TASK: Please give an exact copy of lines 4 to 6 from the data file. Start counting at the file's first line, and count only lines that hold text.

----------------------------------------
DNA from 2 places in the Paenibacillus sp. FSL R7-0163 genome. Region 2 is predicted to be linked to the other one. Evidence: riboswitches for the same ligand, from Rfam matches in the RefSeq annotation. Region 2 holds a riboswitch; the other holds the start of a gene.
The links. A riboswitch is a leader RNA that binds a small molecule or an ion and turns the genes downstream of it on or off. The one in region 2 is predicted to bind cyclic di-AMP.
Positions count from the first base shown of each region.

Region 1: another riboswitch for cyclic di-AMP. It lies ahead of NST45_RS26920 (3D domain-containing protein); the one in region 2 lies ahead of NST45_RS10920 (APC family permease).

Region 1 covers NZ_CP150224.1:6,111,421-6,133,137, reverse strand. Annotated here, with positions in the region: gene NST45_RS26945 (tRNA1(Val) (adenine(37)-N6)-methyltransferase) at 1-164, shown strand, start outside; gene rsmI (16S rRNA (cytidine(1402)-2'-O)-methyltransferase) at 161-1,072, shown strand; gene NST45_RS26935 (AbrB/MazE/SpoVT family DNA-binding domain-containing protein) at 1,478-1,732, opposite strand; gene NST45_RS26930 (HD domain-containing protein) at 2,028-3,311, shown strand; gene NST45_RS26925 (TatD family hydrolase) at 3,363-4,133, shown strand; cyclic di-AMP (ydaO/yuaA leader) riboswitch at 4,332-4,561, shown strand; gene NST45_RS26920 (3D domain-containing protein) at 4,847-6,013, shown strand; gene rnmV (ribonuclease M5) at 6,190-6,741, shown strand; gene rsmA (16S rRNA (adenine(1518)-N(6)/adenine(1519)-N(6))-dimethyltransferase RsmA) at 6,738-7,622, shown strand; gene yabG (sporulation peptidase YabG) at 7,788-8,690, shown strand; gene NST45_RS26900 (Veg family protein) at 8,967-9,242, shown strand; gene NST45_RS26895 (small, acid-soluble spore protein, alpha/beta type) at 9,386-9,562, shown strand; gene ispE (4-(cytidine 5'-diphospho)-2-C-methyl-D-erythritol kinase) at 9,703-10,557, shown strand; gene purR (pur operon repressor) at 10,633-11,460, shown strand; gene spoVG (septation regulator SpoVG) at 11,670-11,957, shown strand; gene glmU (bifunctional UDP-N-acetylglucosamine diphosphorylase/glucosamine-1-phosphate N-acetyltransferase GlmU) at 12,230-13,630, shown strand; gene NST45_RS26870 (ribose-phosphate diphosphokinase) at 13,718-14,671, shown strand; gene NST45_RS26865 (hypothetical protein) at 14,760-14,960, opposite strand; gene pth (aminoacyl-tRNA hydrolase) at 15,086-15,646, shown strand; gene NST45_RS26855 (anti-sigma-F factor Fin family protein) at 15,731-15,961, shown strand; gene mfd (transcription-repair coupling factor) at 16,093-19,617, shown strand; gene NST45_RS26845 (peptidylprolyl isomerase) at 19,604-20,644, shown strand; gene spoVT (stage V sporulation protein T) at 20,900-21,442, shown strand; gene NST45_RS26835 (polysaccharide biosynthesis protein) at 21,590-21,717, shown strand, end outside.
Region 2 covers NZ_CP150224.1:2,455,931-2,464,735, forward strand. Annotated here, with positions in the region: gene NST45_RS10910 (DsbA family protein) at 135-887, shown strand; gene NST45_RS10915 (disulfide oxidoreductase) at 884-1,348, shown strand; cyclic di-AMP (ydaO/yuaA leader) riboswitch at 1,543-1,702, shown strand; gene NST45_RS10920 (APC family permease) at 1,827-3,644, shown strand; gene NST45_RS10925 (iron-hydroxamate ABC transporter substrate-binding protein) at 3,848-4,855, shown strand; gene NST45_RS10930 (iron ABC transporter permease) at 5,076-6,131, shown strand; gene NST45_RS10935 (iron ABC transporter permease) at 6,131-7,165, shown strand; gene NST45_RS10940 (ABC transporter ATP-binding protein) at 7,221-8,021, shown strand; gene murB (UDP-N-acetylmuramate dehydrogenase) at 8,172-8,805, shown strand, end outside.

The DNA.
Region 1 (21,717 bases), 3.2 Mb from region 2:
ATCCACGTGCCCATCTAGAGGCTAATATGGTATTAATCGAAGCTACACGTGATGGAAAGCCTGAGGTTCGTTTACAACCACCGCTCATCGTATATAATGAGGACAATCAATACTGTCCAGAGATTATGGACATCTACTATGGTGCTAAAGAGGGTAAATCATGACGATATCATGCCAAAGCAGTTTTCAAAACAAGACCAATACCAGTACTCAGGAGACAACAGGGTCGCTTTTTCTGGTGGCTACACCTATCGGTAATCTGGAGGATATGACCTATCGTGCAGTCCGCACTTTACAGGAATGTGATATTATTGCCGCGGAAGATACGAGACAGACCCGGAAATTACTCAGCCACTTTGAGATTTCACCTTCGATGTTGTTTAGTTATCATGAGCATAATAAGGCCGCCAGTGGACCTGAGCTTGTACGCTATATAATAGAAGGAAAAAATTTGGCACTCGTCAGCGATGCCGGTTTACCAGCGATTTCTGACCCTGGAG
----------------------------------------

Region 1: another riboswitch for cyclic di-AMP. It lies ahead of NST45_RS26920 (3D domain-containing protein); the one in region 2 lies ahead of NST45_RS10920 (APC family permease).

Region 1 covers NZ_CP150224.1:6,111,421-6,133,137, reverse strand. Annotated here, with positions in the region: gene NST45_RS26945 (tRNA1(Val) (adenine(37)-N6)-methyltransferase) at 1-164, shown strand, start outside; gene rsmI (16S rRNA (cytidine(1402)-2'-O)-methyltransferase) at 161-1,072, shown strand; gene NST45_RS26935 (AbrB/MazE/SpoVT family DNA-binding domain-containing protein) at 1,478-1,732, opposite strand; gene NST45_RS26930 (HD domain-containing protein) at 2,028-3,311, shown strand; gene NST45_RS26925 (TatD family hydrolase) at 3,363-4,133, shown strand; cyclic di-AMP (ydaO/yuaA leader) riboswitch at 4,332-4,561, shown strand; gene NST45_RS26920 (3D domain-containing protein) at 4,847-6,013, shown strand; gene rnmV (ribonuclease M5) at 6,190-6,741, shown strand; gene rsmA (16S rRNA (adenine(1518)-N(6)/adenine(1519)-N(6))-dimethyltransferase RsmA) at 6,738-7,622, shown strand; gene yabG (sporulation peptidase YabG) at 7,788-8,690, shown strand; gene NST45_RS26900 (Veg family protein) at 8,967-9,242, shown strand; gene NST45_RS26895 (small, acid-soluble spore protein, alpha/beta type) at 9,386-9,562, shown strand; gene ispE (4-(cytidine 5'-diphospho)-2-C-methyl-D-erythritol kinase) at 9,703-10,557, shown strand; gene purR (pur operon repressor) at 10,633-11,460, shown strand; gene spoVG (septation regulator SpoVG) at 11,670-11,957, shown strand; gene glmU (bifunctional UDP-N-acetylglucosamine diphosphorylase/glucosamine-1-phosphate N-acetyltransferase GlmU) at 12,230-13,630, shown strand; gene NST45_RS26870 (ribose-phosphate diphosphokinase) at 13,718-14,671, shown strand; gene NST45_RS26865 (hypothetical protein) at 14,760-14,960, opposite strand; gene pth (aminoacyl-tRNA hydrolase) at 15,086-15,646, shown strand; gene NST45_RS26855 (anti-sigma-F factor Fin family protein) at 15,731-15,961, shown strand; gene mfd (transcription-repair coupling factor) at 16,093-19,617, shown strand; gene NST45_RS26845 (peptidylprolyl isomerase) at 19,604-20,644, shown strand; gene spoVT (stage V sporulation protein T) at 20,900-21,442, shown strand; gene NST45_RS26835 (polysaccharide biosynthesis protein) at 21,590-21,717, shown strand, end outside.
Region 2 covers NZ_CP150224.1:2,455,931-2,464,735, forward strand. Annotated here, with positions in the region: gene NST45_RS10910 (DsbA family protein) at 135-887, shown strand; gene NST45_RS10915 (disulfide oxidoreductase) at 884-1,348, shown strand; cyclic di-AMP (ydaO/yuaA leader) riboswitch at 1,543-1,702, shown strand; gene NST45_RS10920 (APC family permease) at 1,827-3,644, shown strand; gene NST45_RS10925 (iron-hydroxamate ABC transporter substrate-binding protein) at 3,848-4,855, shown strand; gene NST45_RS10930 (iron ABC transporter permease) at 5,076-6,131, shown strand; gene NST45_RS10935 (iron ABC transporter permease) at 6,131-7,165, shown strand; gene NST45_RS10940 (ABC transporter ATP-binding protein) at 7,221-8,021, shown strand; gene murB (UDP-N-acetylmuramate dehydrogenase) at 8,172-8,805, shown strand, end outside.